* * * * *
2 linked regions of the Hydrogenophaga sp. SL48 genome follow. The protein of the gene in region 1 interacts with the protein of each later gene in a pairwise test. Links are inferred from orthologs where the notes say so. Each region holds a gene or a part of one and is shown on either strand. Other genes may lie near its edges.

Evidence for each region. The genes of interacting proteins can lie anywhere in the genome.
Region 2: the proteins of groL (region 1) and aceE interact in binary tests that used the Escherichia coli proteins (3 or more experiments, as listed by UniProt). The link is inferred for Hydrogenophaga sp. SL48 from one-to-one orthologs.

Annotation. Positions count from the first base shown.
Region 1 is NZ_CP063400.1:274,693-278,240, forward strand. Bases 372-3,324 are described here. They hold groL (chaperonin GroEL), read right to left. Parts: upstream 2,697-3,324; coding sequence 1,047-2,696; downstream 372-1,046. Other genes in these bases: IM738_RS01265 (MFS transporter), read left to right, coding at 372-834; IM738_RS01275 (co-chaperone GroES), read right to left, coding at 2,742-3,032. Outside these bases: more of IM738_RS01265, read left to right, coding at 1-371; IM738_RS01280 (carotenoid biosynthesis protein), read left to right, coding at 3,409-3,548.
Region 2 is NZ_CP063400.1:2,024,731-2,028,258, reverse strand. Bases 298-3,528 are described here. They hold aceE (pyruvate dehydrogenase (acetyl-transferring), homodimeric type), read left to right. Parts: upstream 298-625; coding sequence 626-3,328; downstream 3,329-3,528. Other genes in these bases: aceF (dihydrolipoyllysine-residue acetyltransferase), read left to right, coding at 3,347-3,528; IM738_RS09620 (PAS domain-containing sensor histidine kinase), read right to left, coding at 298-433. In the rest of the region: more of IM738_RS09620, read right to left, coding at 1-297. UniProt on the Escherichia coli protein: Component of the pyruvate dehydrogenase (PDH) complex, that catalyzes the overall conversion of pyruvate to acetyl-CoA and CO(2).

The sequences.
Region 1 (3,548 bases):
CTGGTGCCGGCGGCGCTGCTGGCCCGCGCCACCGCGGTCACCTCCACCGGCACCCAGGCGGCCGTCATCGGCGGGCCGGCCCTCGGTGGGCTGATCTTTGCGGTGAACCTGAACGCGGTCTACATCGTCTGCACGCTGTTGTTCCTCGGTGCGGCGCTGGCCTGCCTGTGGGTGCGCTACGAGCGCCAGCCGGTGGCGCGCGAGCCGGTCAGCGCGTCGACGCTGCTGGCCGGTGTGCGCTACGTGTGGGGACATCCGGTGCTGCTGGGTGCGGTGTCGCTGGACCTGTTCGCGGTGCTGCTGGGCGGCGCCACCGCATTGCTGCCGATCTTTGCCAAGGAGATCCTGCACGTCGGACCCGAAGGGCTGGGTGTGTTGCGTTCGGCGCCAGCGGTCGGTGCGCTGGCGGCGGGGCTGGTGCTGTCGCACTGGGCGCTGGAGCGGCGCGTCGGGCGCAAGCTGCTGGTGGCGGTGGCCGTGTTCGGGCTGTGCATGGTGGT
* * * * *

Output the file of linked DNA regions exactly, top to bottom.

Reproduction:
2 linked regions of the Hydrogenophaga sp. SL48 genome follow. The protein of the gene in region 1 interacts with the protein of each later gene in a pairwise test. Links are inferred from orthologs where the notes say so. Each region holds a gene or a part of one and is shown on either strand. Other genes may lie near its edges.

Evidence for each region. The genes of interacting proteins can lie anywhere in the genome.
Region 2: the proteins of groL (region 1) and aceE interact in binary tests that used the Escherichia coli proteins (3 or more experiments, as listed by UniProt). The link is inferred for Hydrogenophaga sp. SL48 from one-to-one orthologs.

Annotation. Positions count from the first base shown.
Region 1 is NZ_CP063400.1:274,693-278,240, forward strand. Bases 372-3,324 are described here. They hold groL (chaperonin GroEL), read right to left. Parts: upstream 2,697-3,324; coding sequence 1,047-2,696; downstream 372-1,046. Other genes in these bases: IM738_RS01265 (MFS transporter), read left to right, coding at 372-834; IM738_RS01275 (co-chaperone GroES), read right to left, coding at 2,742-3,032. Outside these bases: more of IM738_RS01265, read left to right, coding at 1-371; IM738_RS01280 (carotenoid biosynthesis protein), read left to right, coding at 3,409-3,548.
Region 2 is NZ_CP063400.1:2,024,731-2,028,258, reverse strand. Bases 298-3,528 are described here. They hold aceE (pyruvate dehydrogenase (acetyl-transferring), homodimeric type), read left to right. Parts: upstream 298-625; coding sequence 626-3,328; downstream 3,329-3,528. Other genes in these bases: aceF (dihydrolipoyllysine-residue acetyltransferase), read left to right, coding at 3,347-3,528; IM738_RS09620 (PAS domain-containing sensor histidine kinase), read right to left, coding at 298-433. In the rest of the region: more of IM738_RS09620, read right to left, coding at 1-297. UniProt on the Escherichia coli protein: Component of the pyruvate dehydrogenase (PDH) complex, that catalyzes the overall conversion of pyruvate to acetyl-CoA and CO(2).

The sequences.
Region 1 (3,548 bases):
CTGGTGCCGGCGGCGCTGCTGGCCCGCGCCACCGCGGTCACCTCCACCGGCACCCAGGCGGCCGTCATCGGCGGGCCGGCCCTCGGTGGGCTGATCTTTGCGGTGAACCTGAACGCGGTCTACATCGTCTGCACGCTGTTGTTCCTCGGTGCGGCGCTGGCCTGCCTGTGGGTGCGCTACGAGCGCCAGCCGGTGGCGCGCGAGCCGGTCAGCGCGTCGACGCTGCTGGCCGGTGTGCGCTACGTGTGGGGACATCCGGTGCTGCTGGGTGCGGTGTCGCTGGACCTGTTCGCGGTGCTGCTGGGCGGCGCCACCGCATTGCTGCCGATCTTTGCCAAGGAGATCCTGCACGTCGGACCCGAAGGGCTGGGTGTGTTGCGTTCGGCGCCAGCGGTCGGTGCGCTGGCGGCGGGGCTGGTGCTGTCGCACTGGGCGCTGGAGCGGCGCGTCGGGCGCAAGCTGCTGGTGGCGGTGGCCGTGTTCGGGCTGTGCATGGTGGT